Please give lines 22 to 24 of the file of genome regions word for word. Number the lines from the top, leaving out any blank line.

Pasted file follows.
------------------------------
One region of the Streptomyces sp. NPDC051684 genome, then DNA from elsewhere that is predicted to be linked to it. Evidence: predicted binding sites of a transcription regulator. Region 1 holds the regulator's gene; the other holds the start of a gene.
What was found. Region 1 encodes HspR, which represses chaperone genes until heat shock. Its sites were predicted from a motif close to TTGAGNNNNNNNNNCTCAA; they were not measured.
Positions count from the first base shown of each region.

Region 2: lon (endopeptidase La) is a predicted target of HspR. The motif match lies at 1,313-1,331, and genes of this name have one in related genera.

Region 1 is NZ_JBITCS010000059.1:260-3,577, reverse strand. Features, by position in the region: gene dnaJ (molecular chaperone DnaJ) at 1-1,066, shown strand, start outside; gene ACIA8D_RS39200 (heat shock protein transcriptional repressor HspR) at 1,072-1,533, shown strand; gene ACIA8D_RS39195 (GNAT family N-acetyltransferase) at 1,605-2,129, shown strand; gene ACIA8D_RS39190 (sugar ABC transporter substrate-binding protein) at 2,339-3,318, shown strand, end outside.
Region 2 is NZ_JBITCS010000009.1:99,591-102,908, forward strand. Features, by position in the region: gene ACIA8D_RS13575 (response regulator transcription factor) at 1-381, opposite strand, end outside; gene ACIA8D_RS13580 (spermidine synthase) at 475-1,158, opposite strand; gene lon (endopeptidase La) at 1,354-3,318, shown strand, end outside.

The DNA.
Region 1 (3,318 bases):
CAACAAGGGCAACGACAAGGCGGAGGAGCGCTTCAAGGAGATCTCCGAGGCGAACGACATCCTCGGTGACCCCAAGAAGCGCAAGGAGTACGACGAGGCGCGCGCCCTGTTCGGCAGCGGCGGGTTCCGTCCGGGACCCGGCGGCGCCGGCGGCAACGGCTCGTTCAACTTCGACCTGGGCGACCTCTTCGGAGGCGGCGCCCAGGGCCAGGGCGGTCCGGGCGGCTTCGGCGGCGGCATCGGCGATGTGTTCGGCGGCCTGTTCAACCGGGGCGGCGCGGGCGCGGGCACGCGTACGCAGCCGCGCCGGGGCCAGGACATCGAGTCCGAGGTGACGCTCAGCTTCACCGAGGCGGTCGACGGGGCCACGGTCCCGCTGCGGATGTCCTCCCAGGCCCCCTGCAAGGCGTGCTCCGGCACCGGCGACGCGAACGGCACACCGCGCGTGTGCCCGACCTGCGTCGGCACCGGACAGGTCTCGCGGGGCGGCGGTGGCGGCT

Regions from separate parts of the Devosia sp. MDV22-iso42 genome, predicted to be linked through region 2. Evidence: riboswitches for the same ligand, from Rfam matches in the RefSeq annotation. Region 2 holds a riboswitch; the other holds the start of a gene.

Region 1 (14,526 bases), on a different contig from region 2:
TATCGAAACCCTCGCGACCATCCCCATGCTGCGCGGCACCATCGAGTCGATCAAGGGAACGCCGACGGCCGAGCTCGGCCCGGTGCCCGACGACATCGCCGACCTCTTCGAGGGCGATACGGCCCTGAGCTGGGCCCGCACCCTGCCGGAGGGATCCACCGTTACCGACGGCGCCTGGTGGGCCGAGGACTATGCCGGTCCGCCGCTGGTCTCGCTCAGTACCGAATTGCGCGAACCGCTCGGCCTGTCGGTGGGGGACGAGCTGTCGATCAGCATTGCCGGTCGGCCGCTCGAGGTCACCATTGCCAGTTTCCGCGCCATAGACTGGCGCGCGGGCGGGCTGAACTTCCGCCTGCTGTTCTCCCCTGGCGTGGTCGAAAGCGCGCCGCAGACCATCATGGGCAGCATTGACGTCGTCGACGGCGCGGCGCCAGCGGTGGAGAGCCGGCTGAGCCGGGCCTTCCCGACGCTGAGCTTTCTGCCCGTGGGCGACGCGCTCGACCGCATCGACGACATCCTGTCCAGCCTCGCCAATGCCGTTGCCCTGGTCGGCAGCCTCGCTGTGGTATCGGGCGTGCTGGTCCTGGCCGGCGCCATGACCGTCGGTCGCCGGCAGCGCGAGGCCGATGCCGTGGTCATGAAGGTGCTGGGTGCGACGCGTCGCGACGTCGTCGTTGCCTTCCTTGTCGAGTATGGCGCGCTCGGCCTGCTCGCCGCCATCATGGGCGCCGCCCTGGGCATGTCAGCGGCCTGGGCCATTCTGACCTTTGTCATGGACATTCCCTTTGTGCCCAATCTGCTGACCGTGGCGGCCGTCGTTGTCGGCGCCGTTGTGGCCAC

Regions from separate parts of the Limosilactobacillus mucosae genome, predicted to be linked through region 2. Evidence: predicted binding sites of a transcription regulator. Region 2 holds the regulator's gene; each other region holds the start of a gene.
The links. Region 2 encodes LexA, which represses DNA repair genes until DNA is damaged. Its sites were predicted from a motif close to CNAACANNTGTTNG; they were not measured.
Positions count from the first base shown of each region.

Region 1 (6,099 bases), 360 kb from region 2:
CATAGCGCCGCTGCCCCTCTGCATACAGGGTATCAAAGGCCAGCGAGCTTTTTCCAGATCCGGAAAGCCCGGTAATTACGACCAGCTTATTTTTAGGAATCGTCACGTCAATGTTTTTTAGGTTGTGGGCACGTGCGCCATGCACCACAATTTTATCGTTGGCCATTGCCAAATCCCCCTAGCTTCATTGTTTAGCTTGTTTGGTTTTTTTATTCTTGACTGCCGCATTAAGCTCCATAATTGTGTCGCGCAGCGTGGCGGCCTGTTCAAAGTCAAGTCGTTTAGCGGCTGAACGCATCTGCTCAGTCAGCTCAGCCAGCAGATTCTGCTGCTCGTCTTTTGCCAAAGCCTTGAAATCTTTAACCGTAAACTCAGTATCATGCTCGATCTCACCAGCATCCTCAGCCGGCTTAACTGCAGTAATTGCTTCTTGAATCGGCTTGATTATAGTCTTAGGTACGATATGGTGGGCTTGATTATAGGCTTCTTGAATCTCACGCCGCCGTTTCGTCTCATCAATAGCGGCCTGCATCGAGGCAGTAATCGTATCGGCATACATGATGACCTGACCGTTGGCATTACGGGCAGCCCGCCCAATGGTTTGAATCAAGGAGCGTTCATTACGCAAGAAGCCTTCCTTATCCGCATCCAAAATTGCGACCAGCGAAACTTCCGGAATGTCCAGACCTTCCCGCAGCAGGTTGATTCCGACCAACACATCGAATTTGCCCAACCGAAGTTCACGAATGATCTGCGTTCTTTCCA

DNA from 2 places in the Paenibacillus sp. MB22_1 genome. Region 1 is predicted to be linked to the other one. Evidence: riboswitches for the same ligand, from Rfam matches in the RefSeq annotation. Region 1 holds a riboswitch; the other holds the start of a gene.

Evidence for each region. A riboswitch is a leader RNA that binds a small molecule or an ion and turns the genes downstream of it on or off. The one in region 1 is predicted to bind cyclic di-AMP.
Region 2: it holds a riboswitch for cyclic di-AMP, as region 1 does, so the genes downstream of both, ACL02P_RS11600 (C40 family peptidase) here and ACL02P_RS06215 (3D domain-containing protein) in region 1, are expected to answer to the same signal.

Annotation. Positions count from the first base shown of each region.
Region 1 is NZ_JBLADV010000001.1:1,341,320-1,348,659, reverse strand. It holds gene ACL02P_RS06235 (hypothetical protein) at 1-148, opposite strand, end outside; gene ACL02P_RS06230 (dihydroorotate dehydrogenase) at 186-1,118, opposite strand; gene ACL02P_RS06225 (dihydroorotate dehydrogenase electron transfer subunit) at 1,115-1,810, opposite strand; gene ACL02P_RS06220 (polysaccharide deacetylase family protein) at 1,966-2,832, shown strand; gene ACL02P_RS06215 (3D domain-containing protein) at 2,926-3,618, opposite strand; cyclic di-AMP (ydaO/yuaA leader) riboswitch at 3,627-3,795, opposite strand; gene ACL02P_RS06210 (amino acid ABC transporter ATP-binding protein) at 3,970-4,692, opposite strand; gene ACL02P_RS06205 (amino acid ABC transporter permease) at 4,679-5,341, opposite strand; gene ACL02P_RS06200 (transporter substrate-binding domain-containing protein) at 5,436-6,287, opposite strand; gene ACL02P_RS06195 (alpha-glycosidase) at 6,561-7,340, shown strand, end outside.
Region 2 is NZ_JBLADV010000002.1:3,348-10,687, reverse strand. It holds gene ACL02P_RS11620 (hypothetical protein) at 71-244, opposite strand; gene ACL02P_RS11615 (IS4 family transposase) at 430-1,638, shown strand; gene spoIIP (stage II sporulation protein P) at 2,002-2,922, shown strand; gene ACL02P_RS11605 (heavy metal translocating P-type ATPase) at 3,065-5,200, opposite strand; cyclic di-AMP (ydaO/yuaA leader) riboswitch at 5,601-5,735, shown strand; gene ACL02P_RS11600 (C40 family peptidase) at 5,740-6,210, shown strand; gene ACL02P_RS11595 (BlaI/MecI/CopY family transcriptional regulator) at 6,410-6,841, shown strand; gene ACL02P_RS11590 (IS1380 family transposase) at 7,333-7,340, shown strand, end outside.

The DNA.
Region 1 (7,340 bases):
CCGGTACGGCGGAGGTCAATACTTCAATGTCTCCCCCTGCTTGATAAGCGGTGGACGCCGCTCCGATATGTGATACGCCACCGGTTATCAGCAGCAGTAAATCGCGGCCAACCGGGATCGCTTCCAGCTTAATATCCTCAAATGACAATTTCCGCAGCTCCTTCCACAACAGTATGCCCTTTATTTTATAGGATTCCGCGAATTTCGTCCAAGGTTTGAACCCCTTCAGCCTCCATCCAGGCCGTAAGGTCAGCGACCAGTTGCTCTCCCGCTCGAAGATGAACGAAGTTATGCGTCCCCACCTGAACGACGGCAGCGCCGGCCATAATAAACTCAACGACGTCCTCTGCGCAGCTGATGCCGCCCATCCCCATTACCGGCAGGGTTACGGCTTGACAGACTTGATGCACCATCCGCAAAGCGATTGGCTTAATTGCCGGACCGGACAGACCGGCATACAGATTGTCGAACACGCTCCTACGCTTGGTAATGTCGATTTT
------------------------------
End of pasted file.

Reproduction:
Region 1 is NZ_JBLADV010000001.1:1,341,320-1,348,659, reverse strand. It holds gene ACL02P_RS06235 (hypothetical protein) at 1-148, opposite strand, end outside; gene ACL02P_RS06230 (dihydroorotate dehydrogenase) at 186-1,118, opposite strand; gene ACL02P_RS06225 (dihydroorotate dehydrogenase electron transfer subunit) at 1,115-1,810, opposite strand; gene ACL02P_RS06220 (polysaccharide deacetylase family protein) at 1,966-2,832, shown strand; gene ACL02P_RS06215 (3D domain-containing protein) at 2,926-3,618, opposite strand; cyclic di-AMP (ydaO/yuaA leader) riboswitch at 3,627-3,795, opposite strand; gene ACL02P_RS06210 (amino acid ABC transporter ATP-binding protein) at 3,970-4,692, opposite strand; gene ACL02P_RS06205 (amino acid ABC transporter permease) at 4,679-5,341, opposite strand; gene ACL02P_RS06200 (transporter substrate-binding domain-containing protein) at 5,436-6,287, opposite strand; gene ACL02P_RS06195 (alpha-glycosidase) at 6,561-7,340, shown strand, end outside.
Region 2 is NZ_JBLADV010000002.1:3,348-10,687, reverse strand. It holds gene ACL02P_RS11620 (hypothetical protein) at 71-244, opposite strand; gene ACL02P_RS11615 (IS4 family transposase) at 430-1,638, shown strand; gene spoIIP (stage II sporulation protein P) at 2,002-2,922, shown strand; gene ACL02P_RS11605 (heavy metal translocating P-type ATPase) at 3,065-5,200, opposite strand; cyclic di-AMP (ydaO/yuaA leader) riboswitch at 5,601-5,735, shown strand; gene ACL02P_RS11600 (C40 family peptidase) at 5,740-6,210, shown strand; gene ACL02P_RS11595 (BlaI/MecI/CopY family transcriptional regulator) at 6,410-6,841, shown strand; gene ACL02P_RS11590 (IS1380 family transposase) at 7,333-7,340, shown strand, end outside.

The DNA.